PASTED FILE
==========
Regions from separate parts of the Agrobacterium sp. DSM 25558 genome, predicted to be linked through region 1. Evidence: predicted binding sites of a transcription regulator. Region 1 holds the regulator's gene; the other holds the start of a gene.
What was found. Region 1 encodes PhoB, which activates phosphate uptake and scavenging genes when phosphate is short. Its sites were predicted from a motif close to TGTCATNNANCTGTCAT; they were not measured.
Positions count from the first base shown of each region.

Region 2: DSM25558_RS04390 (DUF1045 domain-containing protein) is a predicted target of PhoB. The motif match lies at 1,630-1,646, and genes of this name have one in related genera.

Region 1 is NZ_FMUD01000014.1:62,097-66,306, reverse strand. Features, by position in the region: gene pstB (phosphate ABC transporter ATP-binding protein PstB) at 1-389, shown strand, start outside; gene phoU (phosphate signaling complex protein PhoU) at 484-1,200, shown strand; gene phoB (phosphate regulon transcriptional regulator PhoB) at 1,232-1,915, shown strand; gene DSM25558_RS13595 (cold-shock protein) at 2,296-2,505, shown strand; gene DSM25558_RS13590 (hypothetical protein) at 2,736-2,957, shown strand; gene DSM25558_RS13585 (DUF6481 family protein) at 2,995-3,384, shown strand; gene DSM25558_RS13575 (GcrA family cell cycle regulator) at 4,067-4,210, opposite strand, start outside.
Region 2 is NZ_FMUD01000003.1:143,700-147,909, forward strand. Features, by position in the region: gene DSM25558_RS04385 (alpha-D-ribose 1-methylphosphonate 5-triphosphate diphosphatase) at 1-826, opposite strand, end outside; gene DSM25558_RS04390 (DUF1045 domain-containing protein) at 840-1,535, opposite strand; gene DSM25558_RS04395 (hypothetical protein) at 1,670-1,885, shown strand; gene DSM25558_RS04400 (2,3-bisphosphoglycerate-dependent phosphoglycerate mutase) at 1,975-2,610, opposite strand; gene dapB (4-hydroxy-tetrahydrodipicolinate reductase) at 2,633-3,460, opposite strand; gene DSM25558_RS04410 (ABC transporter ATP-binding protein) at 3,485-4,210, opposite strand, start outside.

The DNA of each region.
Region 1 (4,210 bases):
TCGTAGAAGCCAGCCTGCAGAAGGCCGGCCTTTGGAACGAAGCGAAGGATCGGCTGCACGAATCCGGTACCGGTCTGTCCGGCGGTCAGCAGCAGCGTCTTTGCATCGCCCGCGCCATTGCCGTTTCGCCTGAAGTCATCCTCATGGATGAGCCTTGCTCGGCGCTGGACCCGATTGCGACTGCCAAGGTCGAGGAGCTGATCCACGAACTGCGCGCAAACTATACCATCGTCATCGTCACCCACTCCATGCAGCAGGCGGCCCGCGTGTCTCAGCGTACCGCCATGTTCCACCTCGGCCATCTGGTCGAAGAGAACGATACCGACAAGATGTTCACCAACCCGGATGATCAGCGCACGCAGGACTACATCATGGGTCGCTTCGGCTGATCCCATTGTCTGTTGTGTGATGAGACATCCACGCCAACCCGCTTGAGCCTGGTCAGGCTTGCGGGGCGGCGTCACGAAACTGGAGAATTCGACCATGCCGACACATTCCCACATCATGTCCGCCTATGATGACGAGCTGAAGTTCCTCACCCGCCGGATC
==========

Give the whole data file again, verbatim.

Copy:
Regions from separate parts of the Agrobacterium sp. DSM 25558 genome, predicted to be linked through region 1. Evidence: predicted binding sites of a transcription regulator. Region 1 holds the regulator's gene; the other holds the start of a gene.
What was found. Region 1 encodes PhoB, which activates phosphate uptake and scavenging genes when phosphate is short. Its sites were predicted from a motif close to TGTCATNNANCTGTCAT; they were not measured.
Positions count from the first base shown of each region.

Region 2: DSM25558_RS04390 (DUF1045 domain-containing protein) is a predicted target of PhoB. The motif match lies at 1,630-1,646, and genes of this name have one in related genera.

Region 1 is NZ_FMUD01000014.1:62,097-66,306, reverse strand. Features, by position in the region: gene pstB (phosphate ABC transporter ATP-binding protein PstB) at 1-389, shown strand, start outside; gene phoU (phosphate signaling complex protein PhoU) at 484-1,200, shown strand; gene phoB (phosphate regulon transcriptional regulator PhoB) at 1,232-1,915, shown strand; gene DSM25558_RS13595 (cold-shock protein) at 2,296-2,505, shown strand; gene DSM25558_RS13590 (hypothetical protein) at 2,736-2,957, shown strand; gene DSM25558_RS13585 (DUF6481 family protein) at 2,995-3,384, shown strand; gene DSM25558_RS13575 (GcrA family cell cycle regulator) at 4,067-4,210, opposite strand, start outside.
Region 2 is NZ_FMUD01000003.1:143,700-147,909, forward strand. Features, by position in the region: gene DSM25558_RS04385 (alpha-D-ribose 1-methylphosphonate 5-triphosphate diphosphatase) at 1-826, opposite strand, end outside; gene DSM25558_RS04390 (DUF1045 domain-containing protein) at 840-1,535, opposite strand; gene DSM25558_RS04395 (hypothetical protein) at 1,670-1,885, shown strand; gene DSM25558_RS04400 (2,3-bisphosphoglycerate-dependent phosphoglycerate mutase) at 1,975-2,610, opposite strand; gene dapB (4-hydroxy-tetrahydrodipicolinate reductase) at 2,633-3,460, opposite strand; gene DSM25558_RS04410 (ABC transporter ATP-binding protein) at 3,485-4,210, opposite strand, start outside.

The DNA of each region.
Region 1 (4,210 bases):
TCGTAGAAGCCAGCCTGCAGAAGGCCGGCCTTTGGAACGAAGCGAAGGATCGGCTGCACGAATCCGGTACCGGTCTGTCCGGCGGTCAGCAGCAGCGTCTTTGCATCGCCCGCGCCATTGCCGTTTCGCCTGAAGTCATCCTCATGGATGAGCCTTGCTCGGCGCTGGACCCGATTGCGACTGCCAAGGTCGAGGAGCTGATCCACGAACTGCGCGCAAACTATACCATCGTCATCGTCACCCACTCCATGCAGCAGGCGGCCCGCGTGTCTCAGCGTACCGCCATGTTCCACCTCGGCCATCTGGTCGAAGAGAACGATACCGACAAGATGTTCACCAACCCGGATGATCAGCGCACGCAGGACTACATCATGGGTCGCTTCGGCTGATCCCATTGTCTGTTGTGTGATGAGACATCCACGCCAACCCGCTTGAGCCTGGTCAGGCTTGCGGGGCGGCGTCACGAAACTGGAGAATTCGACCATGCCGACACATTCCCACATCATGTCCGCCTATGATGACGAGCTGAAGTTCCTCACCCGCCGGATC